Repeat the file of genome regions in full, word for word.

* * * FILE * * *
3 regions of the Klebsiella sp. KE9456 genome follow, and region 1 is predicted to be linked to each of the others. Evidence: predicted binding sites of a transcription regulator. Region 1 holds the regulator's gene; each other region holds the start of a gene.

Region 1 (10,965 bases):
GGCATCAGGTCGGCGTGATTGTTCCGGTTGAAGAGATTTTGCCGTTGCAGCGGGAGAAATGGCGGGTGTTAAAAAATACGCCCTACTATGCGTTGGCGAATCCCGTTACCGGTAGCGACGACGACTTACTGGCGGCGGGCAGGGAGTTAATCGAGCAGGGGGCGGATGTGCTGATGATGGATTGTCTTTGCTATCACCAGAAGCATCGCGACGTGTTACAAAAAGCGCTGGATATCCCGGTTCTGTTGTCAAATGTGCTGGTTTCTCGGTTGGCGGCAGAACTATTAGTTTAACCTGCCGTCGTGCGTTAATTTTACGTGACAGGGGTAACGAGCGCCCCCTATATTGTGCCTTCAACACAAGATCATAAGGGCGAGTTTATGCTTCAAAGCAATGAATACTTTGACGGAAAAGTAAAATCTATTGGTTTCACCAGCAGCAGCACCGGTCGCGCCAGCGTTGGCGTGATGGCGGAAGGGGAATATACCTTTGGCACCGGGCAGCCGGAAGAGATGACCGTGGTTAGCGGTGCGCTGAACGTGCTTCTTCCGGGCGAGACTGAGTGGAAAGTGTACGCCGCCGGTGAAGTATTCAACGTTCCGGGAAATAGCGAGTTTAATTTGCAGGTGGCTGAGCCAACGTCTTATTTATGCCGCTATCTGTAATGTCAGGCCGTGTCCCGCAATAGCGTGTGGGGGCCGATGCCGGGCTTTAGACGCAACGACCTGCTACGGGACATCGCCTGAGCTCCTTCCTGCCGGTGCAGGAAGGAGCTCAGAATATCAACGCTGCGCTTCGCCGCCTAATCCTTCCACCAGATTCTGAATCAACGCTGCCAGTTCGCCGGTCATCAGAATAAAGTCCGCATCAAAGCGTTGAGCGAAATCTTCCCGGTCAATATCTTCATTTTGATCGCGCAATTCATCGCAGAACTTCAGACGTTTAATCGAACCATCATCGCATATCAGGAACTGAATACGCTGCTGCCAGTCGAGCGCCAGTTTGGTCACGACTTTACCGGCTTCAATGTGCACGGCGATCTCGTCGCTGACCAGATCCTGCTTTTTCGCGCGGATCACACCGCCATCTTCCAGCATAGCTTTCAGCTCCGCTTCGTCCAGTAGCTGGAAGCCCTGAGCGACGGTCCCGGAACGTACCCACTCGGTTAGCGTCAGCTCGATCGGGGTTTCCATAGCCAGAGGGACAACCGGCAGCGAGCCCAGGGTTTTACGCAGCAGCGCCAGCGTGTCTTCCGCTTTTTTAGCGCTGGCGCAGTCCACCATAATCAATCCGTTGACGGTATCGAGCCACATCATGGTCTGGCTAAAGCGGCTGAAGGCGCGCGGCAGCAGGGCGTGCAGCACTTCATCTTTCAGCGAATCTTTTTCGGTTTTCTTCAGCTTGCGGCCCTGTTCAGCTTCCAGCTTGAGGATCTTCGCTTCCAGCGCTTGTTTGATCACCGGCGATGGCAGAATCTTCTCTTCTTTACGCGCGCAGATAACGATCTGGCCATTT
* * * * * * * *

3 regions of the Klebsiella sp. KE9456 genome follow, and region 1 is predicted to be linked to each of the others. Evidence: predicted binding sites of a transcription regulator. Region 1 holds the regulator's gene; each other region holds the start of a gene.

Region 1 (10,965 bases):
GGCATCAGGTCGGCGTGATTGTTCCGGTTGAAGAGATTTTGCCGTTGCAGCGGGAGAAATGGCGGGTGTTAAAAAATACGCCCTACTATGCGTTGGCGAATCCCGTTACCGGTAGCGACGACGACTTACTGGCGGCGGGCAGGGAGTTAATCGAGCAGGGGGCGGATGTGCTGATGATGGATTGTCTTTGCTATCACCAGAAGCATCGCGACGTGTTACAAAAAGCGCTGGATATCCCGGTTCTGTTGTCAAATGTGCTGGTTTCTCGGTTGGCGGCAGAACTATTAGTTTAACCTGCCGTCGTGCGTTAATTTTACGTGACAGGGGTAACGAGCGCCCCCTATATTGTGCCTTCAACACAAGATCATAAGGGCGAGTTTATGCTTCAAAGCAATGAATACTTTGACGGAAAAGTAAAATCTATTGGTTTCACCAGCAGCAGCACCGGTCGCGCCAGCGTTGGCGTGATGGCGGAAGGGGAATATACCTTTGGCACCGGGCAGCCGGAAGAGATGACCGTGGTTAGCGGTGCGCTGAACGTGCTTCTTCCGGGCGAGACTGAGTGGAAAGTGTACGCCGCCGGTGAAGTATTCAACGTTCCGGGAAATAGCGAGTTTAATTTGCAGGTGGCTGAGCCAACGTCTTATTTATGCCGCTATCTGTAATGTCAGGCCGTGTCCCGCAATAGCGTGTGGGGGCCGATGCCGGGCTTTAGACGCAACGACCTGCTACGGGACATCGCCTGAGCTCCTTCCTGCCGGTGCAGGAAGGAGCTCAGAATATCAACGCTGCGCTTCGCCGCCTAATCCTTCCACCAGATTCTGAATCAACGCTGCCAGTTCGCCGGTCATCAGAATAAAGTCCGCATCAAAGCGTTGAGCGAAATCTTCCCGGTCAATATCTTCATTTTGATCGCGCAATTCATCGCAGAACTTCAGACGTTTAATCGAACCATCATCGCATATCAGGAACTGAATACGCTGCTGCCAGTCGAGCGCCAGTTTGGTCACGACTTTACCGGCTTCAATGTGCACGGCGATCTCGTCGCTGACCAGATCCTGCTTTTTCGCGCGGATCACACCGCCATCTTCCAGCATAGCTTTCAGCTCCGCTTCGTCCAGTAGCTGGAAGCCCTGAGCGACGGTCCCGGAACGTACCCACTCGGTTAGCGTCAGCTCGATCGGGGTTTCCATAGCCAGAGGGACAACCGGCAGCGAGCCCAGGGTTTTACGCAGCAGCGCCAGCGTGTCTTCCGCTTTTTTAGCGCTGGCGCAGTCCACCATAATCAATCCGTTGACGGTATCGAGCCACATCATGGTCTGGCTAAAGCGGCTGAAGGCGCGCGGCAGCAGGGCGTGCAGCACTTCATCTTTCAGCGAATCTTTTTCGGTTTTCTTCAGCTTGCGGCCCTGTTCAGCTTCCAGCTTGAGGATCTTCGCTTCCAGCGCTTGTTTGATCACCGGCGATGGCAGAATCTTCTCTTCTTTACGCGCGCAGATAACGATCTGGCCATTT